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BROOKLIN, Canada, Apr 4 2008 (IPS) - The evidence is piling up that climate change threatens to bring a chaotic future unlike anything ever known. Taking collective action in time to avert the worst means rewarding climate-safe behaviour, punishing climate transgressors and publicly praising those who are trying to protect the environment, a new study suggests.
The nations of the world will come together to set a target and timeframe for reducing emissions from burning fossil fuels at the end of 2009 in Copenhagen, Denmark. Scientists have repeatedly stated the 2020 target must be 25 to 40 percent emission reductions from the 1990 emission baseline. Can the global community reach this collective target through individual efforts when everyone suffers individually if the target is missed?
The short answer: No.
At least that's the result of an elegant experiment to examine people's ability to deal with this kind of situation. "People do not act rationally, even to protect their own interest," observed Manfred Milinski of the Max Planck Institute of Evolutionary Biology in Plon, Germany.
Milinski's experiment is actually a simple game. Six players each receive 40 euros in their private accounts. In each round, players anonymously transfer 0, 2, or 4 euros into a collective "climate account". After 10 rounds the game ends and the climate account must contain at least 120 euros. If the goal has been reached or exceeded, the climate has been saved and each player can keep whatever is left in his or her private account. If a group fails to deposit a total of 120 euros, then there is a 90 percent chance that the climate is lost and all players lose all of their money.
Ten groups played the game, and only five groups reached the goal. And those five barely made it, a shocking result given the fact that all groups were told about the serious risks climate change posed. If everyone contributed 2 euros in each round, the goal would be achieved, saving the climate and as a reward everyone would go home with 20 euros in their pocket. Simple. Everyone wins.
So what happened? Free riders. At first people made their 2 or even 4 euro contributions, but then some stopped, hoping the others would make up the difference, so they'd get to keep more money in their private account. Seeing one person's "greed in action" apparently triggered others to stop making contributions as well. However, as the game progressed and it looked like the group might miss its 120 euro goal and everyone would lose, contributions shot up again. For half the groups, it was too late and they fell short by a few miserable euros.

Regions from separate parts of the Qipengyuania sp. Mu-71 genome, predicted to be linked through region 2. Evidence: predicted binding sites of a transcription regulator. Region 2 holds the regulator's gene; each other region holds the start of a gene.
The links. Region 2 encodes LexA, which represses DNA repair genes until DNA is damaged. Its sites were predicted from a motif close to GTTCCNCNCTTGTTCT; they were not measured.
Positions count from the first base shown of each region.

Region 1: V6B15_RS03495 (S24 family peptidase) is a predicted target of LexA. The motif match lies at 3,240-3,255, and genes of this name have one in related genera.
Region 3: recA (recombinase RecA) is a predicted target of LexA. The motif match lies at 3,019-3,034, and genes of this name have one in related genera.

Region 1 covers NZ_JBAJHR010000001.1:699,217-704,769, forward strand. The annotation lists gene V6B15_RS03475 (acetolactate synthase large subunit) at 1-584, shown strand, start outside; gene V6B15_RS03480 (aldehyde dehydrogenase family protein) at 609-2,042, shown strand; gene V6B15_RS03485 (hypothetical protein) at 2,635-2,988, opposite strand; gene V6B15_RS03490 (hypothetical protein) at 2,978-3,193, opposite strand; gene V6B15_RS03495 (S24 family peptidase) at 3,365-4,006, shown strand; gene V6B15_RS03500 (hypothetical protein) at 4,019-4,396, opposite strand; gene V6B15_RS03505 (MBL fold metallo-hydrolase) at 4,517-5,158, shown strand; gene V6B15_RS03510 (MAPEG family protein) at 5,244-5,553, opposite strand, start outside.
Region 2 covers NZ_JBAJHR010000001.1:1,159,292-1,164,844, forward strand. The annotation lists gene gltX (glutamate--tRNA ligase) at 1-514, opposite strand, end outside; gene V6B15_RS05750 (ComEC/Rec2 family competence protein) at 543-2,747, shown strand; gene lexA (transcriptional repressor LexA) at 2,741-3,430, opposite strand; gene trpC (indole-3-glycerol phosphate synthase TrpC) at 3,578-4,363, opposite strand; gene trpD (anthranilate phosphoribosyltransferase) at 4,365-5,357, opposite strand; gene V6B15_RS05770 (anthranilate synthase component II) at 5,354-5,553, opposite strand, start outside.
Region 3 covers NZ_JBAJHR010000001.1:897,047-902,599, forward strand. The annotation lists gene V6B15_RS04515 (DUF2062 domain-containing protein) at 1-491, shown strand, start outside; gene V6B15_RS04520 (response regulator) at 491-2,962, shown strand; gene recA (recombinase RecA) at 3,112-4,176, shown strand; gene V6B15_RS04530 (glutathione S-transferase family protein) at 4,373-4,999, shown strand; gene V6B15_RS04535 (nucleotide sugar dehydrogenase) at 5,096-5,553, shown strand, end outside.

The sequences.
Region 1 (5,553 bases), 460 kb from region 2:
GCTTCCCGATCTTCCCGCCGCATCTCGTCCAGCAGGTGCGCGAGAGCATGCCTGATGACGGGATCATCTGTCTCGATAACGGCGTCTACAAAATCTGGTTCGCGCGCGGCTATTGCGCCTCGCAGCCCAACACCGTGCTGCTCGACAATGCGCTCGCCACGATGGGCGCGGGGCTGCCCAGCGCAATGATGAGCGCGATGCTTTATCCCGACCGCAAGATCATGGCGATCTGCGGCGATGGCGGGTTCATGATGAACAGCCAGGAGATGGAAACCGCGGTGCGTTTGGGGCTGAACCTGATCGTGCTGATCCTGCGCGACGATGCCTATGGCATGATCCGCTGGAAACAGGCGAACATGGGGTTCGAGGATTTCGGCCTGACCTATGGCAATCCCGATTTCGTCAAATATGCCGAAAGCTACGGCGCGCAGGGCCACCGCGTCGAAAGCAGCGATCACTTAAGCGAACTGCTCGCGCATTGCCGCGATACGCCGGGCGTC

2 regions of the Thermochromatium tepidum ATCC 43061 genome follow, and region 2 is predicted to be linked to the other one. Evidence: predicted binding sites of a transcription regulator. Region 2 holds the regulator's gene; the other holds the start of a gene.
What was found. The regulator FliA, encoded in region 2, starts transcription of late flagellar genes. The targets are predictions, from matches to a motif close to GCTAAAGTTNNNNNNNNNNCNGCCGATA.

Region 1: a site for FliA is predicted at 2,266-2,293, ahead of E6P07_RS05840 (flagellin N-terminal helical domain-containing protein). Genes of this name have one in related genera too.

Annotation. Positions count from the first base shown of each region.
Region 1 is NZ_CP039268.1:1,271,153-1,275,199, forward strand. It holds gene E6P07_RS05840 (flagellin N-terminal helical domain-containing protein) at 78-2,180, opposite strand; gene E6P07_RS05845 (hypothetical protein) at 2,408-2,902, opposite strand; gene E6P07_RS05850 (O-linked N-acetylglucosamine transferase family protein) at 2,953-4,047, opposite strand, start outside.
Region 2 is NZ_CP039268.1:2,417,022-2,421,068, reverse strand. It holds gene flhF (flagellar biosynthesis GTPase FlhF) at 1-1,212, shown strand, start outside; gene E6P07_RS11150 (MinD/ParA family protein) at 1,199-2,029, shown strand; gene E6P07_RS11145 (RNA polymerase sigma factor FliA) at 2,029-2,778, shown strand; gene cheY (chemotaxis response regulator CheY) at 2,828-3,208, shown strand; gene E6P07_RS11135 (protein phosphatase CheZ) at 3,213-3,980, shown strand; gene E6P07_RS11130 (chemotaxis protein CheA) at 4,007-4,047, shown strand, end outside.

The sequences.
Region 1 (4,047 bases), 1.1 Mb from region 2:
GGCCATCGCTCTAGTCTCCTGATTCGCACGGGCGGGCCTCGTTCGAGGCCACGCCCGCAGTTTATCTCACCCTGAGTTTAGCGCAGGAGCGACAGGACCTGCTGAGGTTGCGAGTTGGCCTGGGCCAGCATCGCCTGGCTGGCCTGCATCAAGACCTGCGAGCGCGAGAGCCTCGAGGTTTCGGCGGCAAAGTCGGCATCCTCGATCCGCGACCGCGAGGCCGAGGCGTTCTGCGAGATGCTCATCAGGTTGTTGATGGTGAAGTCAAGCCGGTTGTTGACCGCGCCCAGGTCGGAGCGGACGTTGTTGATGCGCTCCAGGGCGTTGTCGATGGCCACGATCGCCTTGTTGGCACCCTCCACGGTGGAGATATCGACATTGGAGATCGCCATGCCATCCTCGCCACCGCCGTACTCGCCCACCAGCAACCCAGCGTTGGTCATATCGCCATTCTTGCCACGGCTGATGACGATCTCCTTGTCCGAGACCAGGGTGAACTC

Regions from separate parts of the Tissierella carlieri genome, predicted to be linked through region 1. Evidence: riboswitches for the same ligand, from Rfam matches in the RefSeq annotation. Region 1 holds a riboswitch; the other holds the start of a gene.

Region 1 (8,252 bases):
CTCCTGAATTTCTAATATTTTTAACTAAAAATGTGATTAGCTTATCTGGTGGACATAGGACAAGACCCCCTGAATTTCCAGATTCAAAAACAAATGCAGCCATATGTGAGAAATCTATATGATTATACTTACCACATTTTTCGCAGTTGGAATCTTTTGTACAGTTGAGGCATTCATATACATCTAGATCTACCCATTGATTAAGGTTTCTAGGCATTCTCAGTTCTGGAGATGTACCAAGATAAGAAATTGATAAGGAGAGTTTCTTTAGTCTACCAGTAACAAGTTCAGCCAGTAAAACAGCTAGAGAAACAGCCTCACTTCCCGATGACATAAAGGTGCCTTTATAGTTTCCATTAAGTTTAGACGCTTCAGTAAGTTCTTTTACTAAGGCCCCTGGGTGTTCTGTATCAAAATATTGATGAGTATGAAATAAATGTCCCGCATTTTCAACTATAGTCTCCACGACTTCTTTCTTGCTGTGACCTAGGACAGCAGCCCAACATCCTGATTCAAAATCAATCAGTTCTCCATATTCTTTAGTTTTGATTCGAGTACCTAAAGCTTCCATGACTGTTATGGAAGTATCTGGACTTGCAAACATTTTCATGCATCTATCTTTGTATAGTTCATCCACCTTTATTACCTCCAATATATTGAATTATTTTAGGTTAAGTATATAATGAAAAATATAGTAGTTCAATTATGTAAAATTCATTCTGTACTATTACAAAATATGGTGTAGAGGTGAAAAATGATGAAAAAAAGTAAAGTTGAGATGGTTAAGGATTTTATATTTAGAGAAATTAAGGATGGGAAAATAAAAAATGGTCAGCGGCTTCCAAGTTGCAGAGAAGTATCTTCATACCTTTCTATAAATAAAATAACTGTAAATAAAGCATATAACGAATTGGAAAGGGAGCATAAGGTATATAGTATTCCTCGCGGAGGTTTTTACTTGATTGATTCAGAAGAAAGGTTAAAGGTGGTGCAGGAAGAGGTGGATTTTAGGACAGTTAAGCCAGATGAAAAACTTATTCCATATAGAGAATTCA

"This was the most frustrating experiment I've ever done," Milinski said.
The results made him worry that humanity is in deep trouble. These were small groups of university students with knowledge of the problem, a clear-cut goal and who were given simple rules to follow to save the climate. Still, only half could manage to put short-term self-interest aside to achieve it.
"As groups get larger, cooperation goes down," Milinski noted. "And many people do not know the full extent of the climate problem. It's also much more complicated in the big game of climate change negotiations."
In the big game, it is obvious that the U.S. and Canada are "free riders" while Britain is "playing fair", and countries like Sweden are "altruists", contributing more than their share to reduce emissions.
Cooperation improves with learning, suggests Anna Dreber, a researcher in the Department of Organismic and Evolutionary Biology Procedures at Harvard University and a co-author of a PNAS commentary on Milinski's paper.
"If the groups who failed played the game again, they could learn and get better at reaching the goal," Dreber told IPS.
Dreber draws hope from another version of Milinski's game where there was little chance of saving the climate but some people invested their money anyway. That was likely a result of being briefed beforehand about the danger of climate change. "These observations also suggest that people are willing to gamble for the climate," she wrote.
However, if people are misled into thinking the risk is small, then they will not cooperate. People must be well-informed about the high risk of climate change, and then they might cooperate, concluded Milinski.
Acknowledging and praising individuals, organisations and countries like Sweden that are struggling to protect the environment is also very important, said Dreber. These are valuable members of the global community and others are much more likely to cooperate with them and follow their example. Free riders aren't so welcome, and are less likely to receive help from others.
Media has an important role, not only to inform people of the serious risks of climate change but to enhance the public reputations of those who are tackling the problem, she said.
Unfortunately, Deber added, "We are still lacking leadership on climate from the big philanthropic, business and media interests."
Climate-unfriendly behaviour also needs to be named as such and publicised. In her article, Dreber suggests that certain vehicles could be tagged with mandatory warning stickers stating: "This car is highly inefficient; its emissions contribute to lung cancer and hazardous climate change."
It is unrealistic to expect the world's political leadership to solve the climate problem next year at the United Nations climate summit in Copenhagen, says Milinski.
People have to realise that the river of CO2 is rising fast and is putting them and their children in grave danger. We all have to change our way of living to reduce fossil fuel use, he said.
*This is the final segment of a four-part examination the psychological and behavioural changes needed to dial down the temperature on our global greenhouse. The first three parts appeared on Apr. 1, 2 and 3, 2008.
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